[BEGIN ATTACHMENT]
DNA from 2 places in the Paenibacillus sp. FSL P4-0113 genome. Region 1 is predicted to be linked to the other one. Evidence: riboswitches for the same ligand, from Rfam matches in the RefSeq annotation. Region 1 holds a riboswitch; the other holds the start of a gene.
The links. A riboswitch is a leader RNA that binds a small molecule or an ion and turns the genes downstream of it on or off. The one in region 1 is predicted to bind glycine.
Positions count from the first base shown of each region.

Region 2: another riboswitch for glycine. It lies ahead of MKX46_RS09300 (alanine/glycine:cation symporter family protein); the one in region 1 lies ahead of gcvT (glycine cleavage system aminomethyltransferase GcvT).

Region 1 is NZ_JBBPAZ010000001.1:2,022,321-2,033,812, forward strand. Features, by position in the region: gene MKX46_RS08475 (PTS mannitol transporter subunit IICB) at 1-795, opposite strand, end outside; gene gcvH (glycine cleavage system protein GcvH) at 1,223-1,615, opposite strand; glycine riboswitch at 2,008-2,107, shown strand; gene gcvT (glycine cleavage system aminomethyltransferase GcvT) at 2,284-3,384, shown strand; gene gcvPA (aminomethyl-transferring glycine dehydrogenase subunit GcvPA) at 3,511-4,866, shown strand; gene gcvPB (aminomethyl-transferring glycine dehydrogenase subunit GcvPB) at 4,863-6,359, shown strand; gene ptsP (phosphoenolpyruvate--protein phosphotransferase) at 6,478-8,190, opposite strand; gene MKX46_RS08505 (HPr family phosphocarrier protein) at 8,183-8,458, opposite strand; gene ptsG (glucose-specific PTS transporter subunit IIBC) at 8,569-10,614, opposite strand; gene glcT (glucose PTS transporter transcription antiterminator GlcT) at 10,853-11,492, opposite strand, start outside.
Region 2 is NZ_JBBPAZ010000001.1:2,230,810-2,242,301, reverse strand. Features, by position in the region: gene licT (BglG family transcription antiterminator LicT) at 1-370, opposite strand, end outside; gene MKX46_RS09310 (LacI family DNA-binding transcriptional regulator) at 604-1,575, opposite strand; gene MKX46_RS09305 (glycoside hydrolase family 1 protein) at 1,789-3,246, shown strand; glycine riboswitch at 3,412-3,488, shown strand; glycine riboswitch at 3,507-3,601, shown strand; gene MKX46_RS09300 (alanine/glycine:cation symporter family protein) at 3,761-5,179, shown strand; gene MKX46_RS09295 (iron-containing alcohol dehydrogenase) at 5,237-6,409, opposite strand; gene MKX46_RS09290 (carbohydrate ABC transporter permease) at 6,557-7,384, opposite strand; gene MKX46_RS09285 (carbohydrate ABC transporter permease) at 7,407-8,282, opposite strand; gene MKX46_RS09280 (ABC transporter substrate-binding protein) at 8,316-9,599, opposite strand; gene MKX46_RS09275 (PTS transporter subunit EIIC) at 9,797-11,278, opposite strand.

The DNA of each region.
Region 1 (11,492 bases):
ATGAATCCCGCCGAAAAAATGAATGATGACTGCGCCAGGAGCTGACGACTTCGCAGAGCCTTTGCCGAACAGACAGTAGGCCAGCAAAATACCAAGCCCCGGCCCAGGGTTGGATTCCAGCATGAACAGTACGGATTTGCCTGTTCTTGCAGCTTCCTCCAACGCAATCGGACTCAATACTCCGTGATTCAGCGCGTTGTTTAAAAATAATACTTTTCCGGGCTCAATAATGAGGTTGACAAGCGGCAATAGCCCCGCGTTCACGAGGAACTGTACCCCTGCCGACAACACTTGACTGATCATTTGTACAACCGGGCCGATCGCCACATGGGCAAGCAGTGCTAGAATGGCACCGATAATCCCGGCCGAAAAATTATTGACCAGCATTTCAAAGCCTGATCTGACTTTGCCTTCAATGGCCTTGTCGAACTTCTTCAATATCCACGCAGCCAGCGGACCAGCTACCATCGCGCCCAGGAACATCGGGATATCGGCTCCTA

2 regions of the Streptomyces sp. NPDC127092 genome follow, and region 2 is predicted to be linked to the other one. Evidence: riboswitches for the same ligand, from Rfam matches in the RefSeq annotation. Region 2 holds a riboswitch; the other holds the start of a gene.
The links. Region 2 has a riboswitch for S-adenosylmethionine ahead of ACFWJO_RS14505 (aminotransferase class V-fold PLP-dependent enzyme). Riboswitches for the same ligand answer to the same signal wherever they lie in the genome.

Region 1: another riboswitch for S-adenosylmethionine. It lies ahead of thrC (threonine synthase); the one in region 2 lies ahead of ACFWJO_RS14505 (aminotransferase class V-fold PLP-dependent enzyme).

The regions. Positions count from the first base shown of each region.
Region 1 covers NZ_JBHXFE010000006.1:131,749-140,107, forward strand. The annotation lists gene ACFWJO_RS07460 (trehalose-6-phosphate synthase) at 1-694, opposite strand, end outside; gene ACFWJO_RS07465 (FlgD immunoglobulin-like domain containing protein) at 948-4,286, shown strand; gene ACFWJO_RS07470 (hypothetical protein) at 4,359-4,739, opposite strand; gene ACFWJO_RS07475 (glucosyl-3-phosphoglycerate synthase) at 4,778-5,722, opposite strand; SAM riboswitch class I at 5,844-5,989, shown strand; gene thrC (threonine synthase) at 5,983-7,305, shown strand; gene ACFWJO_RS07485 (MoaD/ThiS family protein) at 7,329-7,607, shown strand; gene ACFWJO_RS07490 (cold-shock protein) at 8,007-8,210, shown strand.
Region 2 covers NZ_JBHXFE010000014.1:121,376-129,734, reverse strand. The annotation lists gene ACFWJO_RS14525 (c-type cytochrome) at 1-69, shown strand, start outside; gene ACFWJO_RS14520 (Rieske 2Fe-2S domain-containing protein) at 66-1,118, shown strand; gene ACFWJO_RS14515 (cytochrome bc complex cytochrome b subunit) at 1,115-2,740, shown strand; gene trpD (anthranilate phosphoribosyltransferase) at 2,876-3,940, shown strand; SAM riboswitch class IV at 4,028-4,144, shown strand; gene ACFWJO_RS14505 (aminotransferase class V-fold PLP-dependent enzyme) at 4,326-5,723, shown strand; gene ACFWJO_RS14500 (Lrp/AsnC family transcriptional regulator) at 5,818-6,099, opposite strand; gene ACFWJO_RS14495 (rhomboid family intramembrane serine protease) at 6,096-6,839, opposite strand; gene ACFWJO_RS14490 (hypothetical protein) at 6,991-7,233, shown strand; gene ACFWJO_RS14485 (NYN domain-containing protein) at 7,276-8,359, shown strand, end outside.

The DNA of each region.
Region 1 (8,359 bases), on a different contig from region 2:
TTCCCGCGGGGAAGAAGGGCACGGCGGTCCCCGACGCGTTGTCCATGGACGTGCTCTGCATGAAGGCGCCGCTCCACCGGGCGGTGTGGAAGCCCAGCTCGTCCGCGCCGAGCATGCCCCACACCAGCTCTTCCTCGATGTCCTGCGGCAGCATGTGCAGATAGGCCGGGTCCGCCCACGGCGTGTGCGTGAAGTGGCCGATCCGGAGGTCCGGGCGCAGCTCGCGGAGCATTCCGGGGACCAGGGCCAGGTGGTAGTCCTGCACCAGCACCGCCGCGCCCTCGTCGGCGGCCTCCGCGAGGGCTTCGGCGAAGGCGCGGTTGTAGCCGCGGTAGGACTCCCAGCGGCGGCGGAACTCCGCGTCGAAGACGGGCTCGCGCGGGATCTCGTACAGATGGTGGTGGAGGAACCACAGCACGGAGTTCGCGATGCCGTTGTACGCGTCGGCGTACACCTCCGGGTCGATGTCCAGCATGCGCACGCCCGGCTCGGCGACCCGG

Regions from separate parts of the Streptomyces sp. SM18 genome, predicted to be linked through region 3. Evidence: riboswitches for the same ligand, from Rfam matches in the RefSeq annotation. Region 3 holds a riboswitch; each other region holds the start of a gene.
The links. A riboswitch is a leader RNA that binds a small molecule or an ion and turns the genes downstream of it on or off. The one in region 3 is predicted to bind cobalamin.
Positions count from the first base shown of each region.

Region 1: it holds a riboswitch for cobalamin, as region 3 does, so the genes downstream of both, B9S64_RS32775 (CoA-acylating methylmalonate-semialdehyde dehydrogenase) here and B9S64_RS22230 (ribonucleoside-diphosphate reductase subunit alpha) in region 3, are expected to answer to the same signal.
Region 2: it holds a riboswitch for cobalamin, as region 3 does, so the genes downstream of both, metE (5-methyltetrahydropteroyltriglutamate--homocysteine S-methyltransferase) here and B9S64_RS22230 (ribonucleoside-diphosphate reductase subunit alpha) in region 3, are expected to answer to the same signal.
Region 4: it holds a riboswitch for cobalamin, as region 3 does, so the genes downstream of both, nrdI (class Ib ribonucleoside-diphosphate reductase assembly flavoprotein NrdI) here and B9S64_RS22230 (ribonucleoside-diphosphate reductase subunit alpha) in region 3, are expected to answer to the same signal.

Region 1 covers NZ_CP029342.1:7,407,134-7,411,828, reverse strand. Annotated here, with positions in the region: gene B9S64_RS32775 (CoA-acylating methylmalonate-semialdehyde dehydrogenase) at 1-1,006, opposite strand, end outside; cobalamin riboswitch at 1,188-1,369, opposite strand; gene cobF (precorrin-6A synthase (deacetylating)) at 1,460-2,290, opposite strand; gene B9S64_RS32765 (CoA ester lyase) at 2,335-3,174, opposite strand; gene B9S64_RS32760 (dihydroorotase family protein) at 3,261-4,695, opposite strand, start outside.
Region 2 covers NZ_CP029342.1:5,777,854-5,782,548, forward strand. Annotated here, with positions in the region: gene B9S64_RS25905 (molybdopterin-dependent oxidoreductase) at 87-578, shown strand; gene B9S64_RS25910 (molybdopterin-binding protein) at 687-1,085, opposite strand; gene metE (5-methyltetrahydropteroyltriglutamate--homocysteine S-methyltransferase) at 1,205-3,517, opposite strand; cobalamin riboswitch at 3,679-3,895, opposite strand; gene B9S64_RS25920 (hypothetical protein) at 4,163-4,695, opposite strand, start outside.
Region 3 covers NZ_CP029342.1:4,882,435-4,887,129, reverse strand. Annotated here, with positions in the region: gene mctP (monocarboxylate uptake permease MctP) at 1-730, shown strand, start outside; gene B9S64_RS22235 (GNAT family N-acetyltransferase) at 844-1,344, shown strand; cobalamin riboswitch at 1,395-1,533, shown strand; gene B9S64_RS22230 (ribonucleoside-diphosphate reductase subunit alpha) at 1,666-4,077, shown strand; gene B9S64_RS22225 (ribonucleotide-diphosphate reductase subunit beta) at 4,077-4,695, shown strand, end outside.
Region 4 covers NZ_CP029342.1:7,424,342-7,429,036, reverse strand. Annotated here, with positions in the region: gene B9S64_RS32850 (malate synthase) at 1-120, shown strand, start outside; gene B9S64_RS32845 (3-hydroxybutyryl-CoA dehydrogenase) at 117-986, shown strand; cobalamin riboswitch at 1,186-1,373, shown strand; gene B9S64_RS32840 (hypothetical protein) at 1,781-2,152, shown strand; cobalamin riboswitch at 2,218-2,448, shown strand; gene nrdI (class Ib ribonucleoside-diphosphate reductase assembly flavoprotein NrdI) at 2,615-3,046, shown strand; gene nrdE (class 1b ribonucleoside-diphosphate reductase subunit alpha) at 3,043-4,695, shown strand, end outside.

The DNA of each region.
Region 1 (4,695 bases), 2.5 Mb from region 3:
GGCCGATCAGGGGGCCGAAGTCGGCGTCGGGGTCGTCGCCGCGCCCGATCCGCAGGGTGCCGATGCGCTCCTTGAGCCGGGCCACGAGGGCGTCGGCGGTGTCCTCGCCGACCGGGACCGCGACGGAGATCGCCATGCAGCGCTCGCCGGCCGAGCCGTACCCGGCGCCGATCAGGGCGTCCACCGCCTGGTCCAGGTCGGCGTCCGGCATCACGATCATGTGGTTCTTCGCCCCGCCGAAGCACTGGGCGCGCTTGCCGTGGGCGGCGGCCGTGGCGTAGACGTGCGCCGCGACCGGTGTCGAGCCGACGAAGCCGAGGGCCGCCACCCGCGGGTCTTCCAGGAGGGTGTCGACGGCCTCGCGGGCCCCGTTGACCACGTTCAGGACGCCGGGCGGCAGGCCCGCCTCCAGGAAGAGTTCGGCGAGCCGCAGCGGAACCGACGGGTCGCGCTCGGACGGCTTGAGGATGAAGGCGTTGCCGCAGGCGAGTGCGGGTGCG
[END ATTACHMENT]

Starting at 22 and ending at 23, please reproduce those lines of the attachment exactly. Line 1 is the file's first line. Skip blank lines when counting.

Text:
Region 1: it holds a riboswitch for cobalamin, as region 3 does, so the genes downstream of both, B9S64_RS32775 (CoA-acylating methylmalonate-semialdehyde dehydrogenase) here and B9S64_RS22230 (ribonucleoside-diphosphate reductase subunit alpha) in region 3, are expected to answer to the same signal.
Region 2: it holds a riboswitch for cobalamin, as region 3 does, so the genes downstream of both, metE (5-methyltetrahydropteroyltriglutamate--homocysteine S-methyltransferase) here and B9S64_RS22230 (ribonucleoside-diphosphate reductase subunit alpha) in region 3, are expected to answer to the same signal.